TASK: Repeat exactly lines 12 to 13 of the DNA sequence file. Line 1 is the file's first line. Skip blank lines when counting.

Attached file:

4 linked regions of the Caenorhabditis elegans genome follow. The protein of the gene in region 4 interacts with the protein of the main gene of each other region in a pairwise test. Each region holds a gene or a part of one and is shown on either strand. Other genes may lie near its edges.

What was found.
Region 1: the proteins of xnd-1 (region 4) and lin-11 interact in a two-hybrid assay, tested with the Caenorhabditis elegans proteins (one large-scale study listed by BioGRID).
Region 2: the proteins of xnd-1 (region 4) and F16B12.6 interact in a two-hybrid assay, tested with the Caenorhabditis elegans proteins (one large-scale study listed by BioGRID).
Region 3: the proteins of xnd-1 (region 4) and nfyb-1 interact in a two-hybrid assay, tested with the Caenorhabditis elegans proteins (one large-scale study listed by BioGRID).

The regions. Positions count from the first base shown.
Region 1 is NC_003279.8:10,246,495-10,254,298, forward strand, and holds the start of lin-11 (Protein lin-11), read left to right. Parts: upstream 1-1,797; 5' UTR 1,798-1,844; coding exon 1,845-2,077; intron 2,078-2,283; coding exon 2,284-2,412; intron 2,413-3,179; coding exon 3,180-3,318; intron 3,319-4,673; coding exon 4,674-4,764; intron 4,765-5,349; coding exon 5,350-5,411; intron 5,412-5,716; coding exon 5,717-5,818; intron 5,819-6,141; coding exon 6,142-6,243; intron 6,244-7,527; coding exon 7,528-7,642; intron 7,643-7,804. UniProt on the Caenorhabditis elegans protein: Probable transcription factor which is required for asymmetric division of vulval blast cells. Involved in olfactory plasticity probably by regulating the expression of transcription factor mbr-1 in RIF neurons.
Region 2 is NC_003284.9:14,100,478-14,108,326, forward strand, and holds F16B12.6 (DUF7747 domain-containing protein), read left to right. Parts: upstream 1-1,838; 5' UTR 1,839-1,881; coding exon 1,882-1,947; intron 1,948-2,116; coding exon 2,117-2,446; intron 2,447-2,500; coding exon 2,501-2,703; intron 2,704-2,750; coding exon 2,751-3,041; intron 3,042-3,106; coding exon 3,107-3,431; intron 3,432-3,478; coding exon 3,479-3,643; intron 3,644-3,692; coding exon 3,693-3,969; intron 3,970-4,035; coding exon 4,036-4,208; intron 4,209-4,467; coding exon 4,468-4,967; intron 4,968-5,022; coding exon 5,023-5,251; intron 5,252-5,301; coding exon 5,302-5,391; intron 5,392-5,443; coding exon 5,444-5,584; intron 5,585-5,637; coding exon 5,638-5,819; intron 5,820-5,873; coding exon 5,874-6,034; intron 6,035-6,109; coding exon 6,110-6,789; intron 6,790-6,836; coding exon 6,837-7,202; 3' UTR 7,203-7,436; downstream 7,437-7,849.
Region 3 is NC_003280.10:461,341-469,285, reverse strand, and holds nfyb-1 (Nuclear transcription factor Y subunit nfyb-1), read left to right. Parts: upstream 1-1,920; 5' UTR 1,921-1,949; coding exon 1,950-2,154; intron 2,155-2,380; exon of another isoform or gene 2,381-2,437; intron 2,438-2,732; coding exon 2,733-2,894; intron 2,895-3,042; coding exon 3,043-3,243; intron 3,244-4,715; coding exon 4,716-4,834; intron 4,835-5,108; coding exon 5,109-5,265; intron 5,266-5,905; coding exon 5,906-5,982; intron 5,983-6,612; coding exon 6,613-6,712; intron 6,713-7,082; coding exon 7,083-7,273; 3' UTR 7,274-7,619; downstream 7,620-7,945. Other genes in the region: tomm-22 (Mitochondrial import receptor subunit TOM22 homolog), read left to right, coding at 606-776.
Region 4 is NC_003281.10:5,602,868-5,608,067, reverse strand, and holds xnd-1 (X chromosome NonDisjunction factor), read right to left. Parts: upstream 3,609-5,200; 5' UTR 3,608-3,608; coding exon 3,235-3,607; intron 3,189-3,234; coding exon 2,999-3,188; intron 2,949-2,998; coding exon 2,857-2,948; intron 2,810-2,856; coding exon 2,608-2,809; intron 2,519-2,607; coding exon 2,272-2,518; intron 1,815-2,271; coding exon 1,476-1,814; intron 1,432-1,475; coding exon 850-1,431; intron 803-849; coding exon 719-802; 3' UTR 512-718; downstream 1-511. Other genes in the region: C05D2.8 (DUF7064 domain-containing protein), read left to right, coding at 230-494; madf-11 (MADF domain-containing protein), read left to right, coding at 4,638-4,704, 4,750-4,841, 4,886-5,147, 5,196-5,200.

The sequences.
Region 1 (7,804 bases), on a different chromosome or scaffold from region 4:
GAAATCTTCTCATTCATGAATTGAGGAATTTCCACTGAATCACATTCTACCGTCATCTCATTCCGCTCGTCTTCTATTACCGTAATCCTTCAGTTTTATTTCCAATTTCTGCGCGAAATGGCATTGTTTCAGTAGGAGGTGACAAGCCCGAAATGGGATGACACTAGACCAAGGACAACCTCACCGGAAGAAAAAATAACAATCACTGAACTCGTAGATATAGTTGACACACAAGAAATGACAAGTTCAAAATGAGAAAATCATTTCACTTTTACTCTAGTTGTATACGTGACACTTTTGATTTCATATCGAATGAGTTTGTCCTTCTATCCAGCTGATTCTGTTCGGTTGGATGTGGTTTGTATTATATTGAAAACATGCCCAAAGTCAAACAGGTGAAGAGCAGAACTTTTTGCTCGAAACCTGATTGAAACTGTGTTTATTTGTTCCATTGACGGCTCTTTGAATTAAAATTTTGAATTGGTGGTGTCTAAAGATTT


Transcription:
Region 1 (7,804 bases), on a different chromosome or scaffold from region 4:
GAAATCTTCTCATTCATGAATTGAGGAATTTCCACTGAATCACATTCTACCGTCATCTCATTCCGCTCGTCTTCTATTACCGTAATCCTTCAGTTTTATTTCCAATTTCTGCGCGAAATGGCATTGTTTCAGTAGGAGGTGACAAGCCCGAAATGGGATGACACTAGACCAAGGACAACCTCACCGGAAGAAAAAATAACAATCACTGAACTCGTAGATATAGTTGACACACAAGAAATGACAAGTTCAAAATGAGAAAATCATTTCACTTTTACTCTAGTTGTATACGTGACACTTTTGATTTCATATCGAATGAGTTTGTCCTTCTATCCAGCTGATTCTGTTCGGTTGGATGTGGTTTGTATTATATTGAAAACATGCCCAAAGTCAAACAGGTGAAGAGCAGAACTTTTTGCTCGAAACCTGATTGAAACTGTGTTTATTTGTTCCATTGACGGCTCTTTGAATTAAAATTTTGAATTGGTGGTGTCTAAAGATTT